I split the code sample in 2 steps

  1. Firstly, set up the environment with the GOOGLE_APPLICATION_CREDENTIALS environment variable
export GOOGLE_APPLICATION_CREDENTIALS=</path/to/>drive_icons_sa.json

2. Then the code, working on your workstation and on Google Cloud products’ service account in the same way.

from googleapiclient.discovery import build
drive_service = build('drive', 'v3')

Yes, only 2 lines!! Let the library work for you!
You can add the children example as provided in the Gabe article and then print the result to valide the correct work of the script.

children = drive_service.files().list(q=f"mimeType = 'application/vnd.google-apps.folder' and '{marketing_icon_folder_id}' in parents", fields='files(name, id)').execute()
print(children)

Test and validate that works as expected.

The long journey to use user credential

As seen before, the first things to do, is to unset the environment variable GOOGLE_APPLICATION_CREDENTIALS.

unset GOOGLE_APPLICATION_CREDENTIALS

And to create a user credential file in the “well-known location”

gcloud auth application-default login

Finalize the process and test the python script.
You got an error because your user credential doesn’t have the correct scope.

Insufficient Permission: Request had insufficient authentication scopes.

I will save your time, don’t try the Gabe code where he set the scopes explicitly on the credential: it doesn’t work on user credential.

The trick here is to scope the user credential when you generate the credential token.

gcloud auth application-default login \
--scopes='https://www.googleapis.com/auth/drive'

If you use this credential to access to Google Cloud resources, add the google cloud scope, like this

scopes='https://www.googleapis.com/auth/drive','https://www.googleapis.com/auth/cloud-platform'

You can add all the scopes that you need: Sheet, Docs,…

So, now, have another try to the python code.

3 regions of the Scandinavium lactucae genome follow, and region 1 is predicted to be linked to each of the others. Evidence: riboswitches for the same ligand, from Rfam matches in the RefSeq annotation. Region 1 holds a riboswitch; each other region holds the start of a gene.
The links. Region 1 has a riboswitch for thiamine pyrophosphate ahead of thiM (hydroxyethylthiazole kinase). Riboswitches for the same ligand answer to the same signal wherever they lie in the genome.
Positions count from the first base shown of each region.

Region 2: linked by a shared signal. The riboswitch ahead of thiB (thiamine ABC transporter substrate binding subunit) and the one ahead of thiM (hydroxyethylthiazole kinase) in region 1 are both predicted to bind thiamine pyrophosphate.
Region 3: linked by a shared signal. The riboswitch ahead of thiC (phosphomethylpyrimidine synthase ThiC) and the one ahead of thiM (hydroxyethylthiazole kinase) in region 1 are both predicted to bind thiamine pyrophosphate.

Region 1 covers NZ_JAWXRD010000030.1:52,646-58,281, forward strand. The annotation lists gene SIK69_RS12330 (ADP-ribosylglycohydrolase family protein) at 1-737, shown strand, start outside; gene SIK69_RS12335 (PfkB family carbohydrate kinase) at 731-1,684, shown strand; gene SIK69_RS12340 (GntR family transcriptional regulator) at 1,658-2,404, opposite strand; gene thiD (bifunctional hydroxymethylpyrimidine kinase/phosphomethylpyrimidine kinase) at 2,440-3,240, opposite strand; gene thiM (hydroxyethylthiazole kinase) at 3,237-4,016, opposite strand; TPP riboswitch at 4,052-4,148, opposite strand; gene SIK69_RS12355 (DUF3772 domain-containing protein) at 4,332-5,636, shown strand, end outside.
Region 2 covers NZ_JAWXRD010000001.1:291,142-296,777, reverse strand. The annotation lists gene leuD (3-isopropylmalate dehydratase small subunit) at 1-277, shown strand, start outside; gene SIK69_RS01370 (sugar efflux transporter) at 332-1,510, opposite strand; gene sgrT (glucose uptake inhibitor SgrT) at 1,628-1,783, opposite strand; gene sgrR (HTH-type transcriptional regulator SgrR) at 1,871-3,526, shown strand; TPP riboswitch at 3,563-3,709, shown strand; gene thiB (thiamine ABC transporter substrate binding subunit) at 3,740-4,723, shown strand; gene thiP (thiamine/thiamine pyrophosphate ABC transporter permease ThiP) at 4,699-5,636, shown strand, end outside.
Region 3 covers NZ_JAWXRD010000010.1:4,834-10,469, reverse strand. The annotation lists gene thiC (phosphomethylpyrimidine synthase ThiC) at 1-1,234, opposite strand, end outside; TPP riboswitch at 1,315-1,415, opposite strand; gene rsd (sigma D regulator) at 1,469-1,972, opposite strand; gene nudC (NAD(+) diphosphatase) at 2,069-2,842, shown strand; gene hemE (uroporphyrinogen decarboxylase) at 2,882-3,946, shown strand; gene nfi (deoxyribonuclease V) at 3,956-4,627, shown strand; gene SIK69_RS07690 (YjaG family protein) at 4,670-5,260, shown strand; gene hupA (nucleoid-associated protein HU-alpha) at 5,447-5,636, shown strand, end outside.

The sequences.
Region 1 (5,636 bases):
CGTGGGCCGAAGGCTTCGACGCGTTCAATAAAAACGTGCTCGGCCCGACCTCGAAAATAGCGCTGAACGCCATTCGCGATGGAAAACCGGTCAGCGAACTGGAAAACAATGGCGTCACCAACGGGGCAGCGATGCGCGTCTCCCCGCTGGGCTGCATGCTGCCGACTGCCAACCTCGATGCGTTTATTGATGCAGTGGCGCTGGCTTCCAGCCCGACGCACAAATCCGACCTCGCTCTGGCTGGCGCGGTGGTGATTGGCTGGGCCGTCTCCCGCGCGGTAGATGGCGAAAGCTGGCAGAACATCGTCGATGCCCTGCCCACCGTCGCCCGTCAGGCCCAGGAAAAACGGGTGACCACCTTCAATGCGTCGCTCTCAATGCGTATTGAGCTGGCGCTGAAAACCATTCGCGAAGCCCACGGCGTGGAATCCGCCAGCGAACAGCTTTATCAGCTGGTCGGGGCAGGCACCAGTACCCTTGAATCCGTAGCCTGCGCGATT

And FAIL again, with a strange error:

Access Not Configured. Drive API has not been used in project 764086051850 before or it is disabled. Enable it ....

And the long way start here….

Deep dive in the Authentications

What’s this project number 764086051850?
When you follow the provided link, it’s forbidden!
You can go over all your project, you won’t find it!

You use a project that is not yours, you need to activate Drive API on an unreachable project. What’s the fuck???

If you have a closer look to your user credential in your “well-known location”

#Linux
cat ~/.config/gcloud/application_default_credentials.json
#Windows powershell
cat $env:APPDATA/gcloud/application_default_credentials.json

You can see this client_id

764086051850-6qr4p6gpi6hn506pt8ejuq83di341hur.apps.googleusercontent.com

So, if you know the OAuth2 authentication flows, one required to present a client_id and a client_secret on the authorization server. From there, the platform authenticate the client (here the gcloud SDK) that requests the authorization and continue the process.
You select your account, validate the authorization, and then get an authorization token.
The client application, here gcloud SDK, get the authorization token and validate it. As answer, it receive an access_token and a refresh_token.